Jim Yeah. I don't know what it was - a potent combination of wine, smokes, good company, Ian Brown hairdos, parkers and beenie hats probably - but when Giulio's gang are camped out in those bushes looking like those swaggering Mancunians from the height of the Madchester scene, I couldn't help but laugh. And that was it; from then onwards I intermittently struggled to take Almost Human seriously.
And that's a shame, because it really is a good film. Well shot ("the 70s did always look good on film though, you know?" - Rawshark) and with decent performances by all the principal cast (including Ray "straight out of the last film" Lovelock - thanks Zomblee). Almost Human does what it sets out to do, even if that's only to effectively portray a nihilistic and nasty piece of work's ascent up his own asshole.
Good evil speeches abound (I had to look up 'soliloquising' in a dictionary too), it's quite easy to get sucked into Thomas Milian's portrayal of the much troubled Giulio, and the self-imploding ending with the kidnapper's plans going pear-shaped is satisfying if a little predictable ("yeah, it's blabbing a bit this one, I reckon..." - Rawshark). Henry Silva is good value for money as Guilio's under-used cop nemesis (he was in Buck Rogers, you know) and it's great to see those red pants again, the quarry, the minis, the bikes and the roundabouts too, as Rawshark's already pointed out. In fact I have to admit I really enjoyed Almost Human, although as usual on the second movie of the night some of the more subtle elements of the plot eluded me, in particular who that bald guy was in the pool hall. He looked important, but I failed to take in his relevance, probably because he didn't have a moppy hairdo, a parker or a beanie hat. I'm sure he was important though...
"I've come here as your executioner and you God damned know well why!"
Zomblee "He's going to shoot him isn't he?" asks Jim when Thomas Milian procures some serious hardware from 'Papa', a seemingly nice old guy who helps them out. And before you can say "red pants", this cold-blooded law-unto-himself blasts the poor old guy down. Then he guns down his wife. There is very little hope for most of the cast in Almost Human; Milian's Giulio is a man without consequence, fear, or much else. He just is, and is the type of guy that could only exist inside the vacuum of the 70's Italian crime movie. Not only that, but he's got a really cool haircut. Hell, he even looks good standing next to Ray Lovelock and that's no easy feat.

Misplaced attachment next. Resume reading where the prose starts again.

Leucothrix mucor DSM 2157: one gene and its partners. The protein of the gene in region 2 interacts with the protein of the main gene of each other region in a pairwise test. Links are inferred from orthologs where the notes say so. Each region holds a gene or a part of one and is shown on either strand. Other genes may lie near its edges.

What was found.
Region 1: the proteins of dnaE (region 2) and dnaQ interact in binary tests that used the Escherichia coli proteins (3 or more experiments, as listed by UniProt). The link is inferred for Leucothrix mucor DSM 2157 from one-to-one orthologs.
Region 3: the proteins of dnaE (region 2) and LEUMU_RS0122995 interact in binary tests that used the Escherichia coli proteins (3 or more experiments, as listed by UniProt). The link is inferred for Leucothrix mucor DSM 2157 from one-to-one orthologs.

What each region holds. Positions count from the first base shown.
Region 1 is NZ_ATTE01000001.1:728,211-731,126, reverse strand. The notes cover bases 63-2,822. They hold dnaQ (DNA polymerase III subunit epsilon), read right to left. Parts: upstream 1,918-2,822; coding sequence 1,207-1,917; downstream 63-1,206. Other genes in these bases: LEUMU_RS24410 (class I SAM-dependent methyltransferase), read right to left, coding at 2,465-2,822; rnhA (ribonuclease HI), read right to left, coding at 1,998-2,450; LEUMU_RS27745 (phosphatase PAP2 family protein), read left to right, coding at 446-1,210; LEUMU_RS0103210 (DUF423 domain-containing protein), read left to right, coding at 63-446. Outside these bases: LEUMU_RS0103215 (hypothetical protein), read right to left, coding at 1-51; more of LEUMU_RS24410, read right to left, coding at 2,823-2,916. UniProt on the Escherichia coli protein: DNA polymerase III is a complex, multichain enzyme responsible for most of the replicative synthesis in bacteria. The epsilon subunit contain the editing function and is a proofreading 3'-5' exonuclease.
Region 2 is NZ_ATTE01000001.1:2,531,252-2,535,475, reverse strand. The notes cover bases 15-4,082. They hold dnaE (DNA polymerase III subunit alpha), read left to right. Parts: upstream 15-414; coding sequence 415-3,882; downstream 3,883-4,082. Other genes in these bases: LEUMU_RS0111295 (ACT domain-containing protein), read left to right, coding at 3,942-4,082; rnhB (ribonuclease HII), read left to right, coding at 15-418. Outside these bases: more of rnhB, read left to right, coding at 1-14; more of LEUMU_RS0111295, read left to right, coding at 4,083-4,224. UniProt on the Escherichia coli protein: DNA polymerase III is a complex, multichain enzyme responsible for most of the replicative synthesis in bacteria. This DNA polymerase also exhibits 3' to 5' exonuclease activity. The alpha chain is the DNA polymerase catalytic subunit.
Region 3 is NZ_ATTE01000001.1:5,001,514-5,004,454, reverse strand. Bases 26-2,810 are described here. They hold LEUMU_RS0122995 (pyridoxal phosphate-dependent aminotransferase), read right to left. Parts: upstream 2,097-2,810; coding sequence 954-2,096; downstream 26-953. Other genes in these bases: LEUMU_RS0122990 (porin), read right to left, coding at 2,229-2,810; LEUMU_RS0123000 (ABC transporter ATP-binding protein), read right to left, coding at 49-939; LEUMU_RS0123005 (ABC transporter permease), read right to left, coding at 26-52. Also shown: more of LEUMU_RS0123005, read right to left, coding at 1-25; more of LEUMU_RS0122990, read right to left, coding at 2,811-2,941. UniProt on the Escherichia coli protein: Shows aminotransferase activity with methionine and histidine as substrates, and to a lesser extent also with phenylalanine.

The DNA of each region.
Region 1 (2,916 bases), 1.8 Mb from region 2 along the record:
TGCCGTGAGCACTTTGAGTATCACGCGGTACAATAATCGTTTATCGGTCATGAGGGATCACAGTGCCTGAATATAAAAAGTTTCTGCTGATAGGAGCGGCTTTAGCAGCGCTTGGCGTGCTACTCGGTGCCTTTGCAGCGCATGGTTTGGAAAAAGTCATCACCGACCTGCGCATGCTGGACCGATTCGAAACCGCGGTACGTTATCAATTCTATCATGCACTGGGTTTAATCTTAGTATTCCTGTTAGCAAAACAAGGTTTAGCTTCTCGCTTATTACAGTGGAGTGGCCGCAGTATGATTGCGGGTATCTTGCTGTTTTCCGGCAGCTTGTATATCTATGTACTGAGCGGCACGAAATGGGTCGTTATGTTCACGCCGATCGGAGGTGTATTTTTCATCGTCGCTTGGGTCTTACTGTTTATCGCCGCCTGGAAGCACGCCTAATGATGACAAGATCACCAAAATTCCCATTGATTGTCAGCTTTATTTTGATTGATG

Here's, Lovelock's character seems more virtuous as a criminal than he did as an upholder of the law in Live Like a Cop, Die Like a Man, and that alone says quite a lot about this strange little genre. He disapproves of Guilio's brutal savagery all the way, so much so that Giulio at one stage gives him some acid to calm him down before they kidnap the rich man's daughter. Then, as Jim put it, The Stone Roses attack. What a crazy little flick.
Guilio may be a vicious son-of-a-bitch but he's not altogether stupid. He foils Henry Silva's police investigation - when he's already a suspect - by presenting at the station in a state of distress about his girlfriend's disappearance. It is only later that Silva, having borrowed one of John Saxon's 70's roll-neck sweaters, makes a connection linking Giulio to this whole nasty affair. Guilio may get away Scot free but Silva, the crippled avenger, confronts him once again in the finale to put him exactly where he belongs - in the trash ("That's a rubbish ending!").
Tomas Milian does an unforgettable turn as Giulio in Umberto Lenzi's archaic crime movie. He really is as nasty and amoral as they come (the "c" word being used a lot to describe him), but his sheer charisma and incisiveness make this ghastly affair so watchable. Oh, and he wears the same red underpants as Ray Lovelock in the last film. Weird.
"Come on Mary Lou, do what he tells you or he'll beat the piss out of you."
Director Umberto Lenzi
Cast Tomas Milian
Runtime 90 mins
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How do you beat the piss out of someone? Let Umberto Lenzi and Tomas Milian show you. Part of what makes the polizio (or indeed the giallo) special is that they're a body of films the like of which we will never see again. Made when you could get away with such a brazen disregard for feminist values and when it was possible to close off Rome's streets to shoot a crazy motorcycle chase without due procedure, these movies have the kind of twisted backbone and sheer outrageousness that you just don't see anymore. They even make directors like Umberto Lenzi a lot more interesting and, dare I say it, adept; it is in this arena that he apparently made his best work.
There are so many more polizios out there somewhere and I remain convinced that many of the best (or at least entertaining) have not yet made it onto DVD and may only be available on VHS, in some cases only in Italian. Starring Ray Lovelock. With red pants.
Tune in next time for Asian zombie action, courtesy of that boy Rawshark. And his Asian zombies.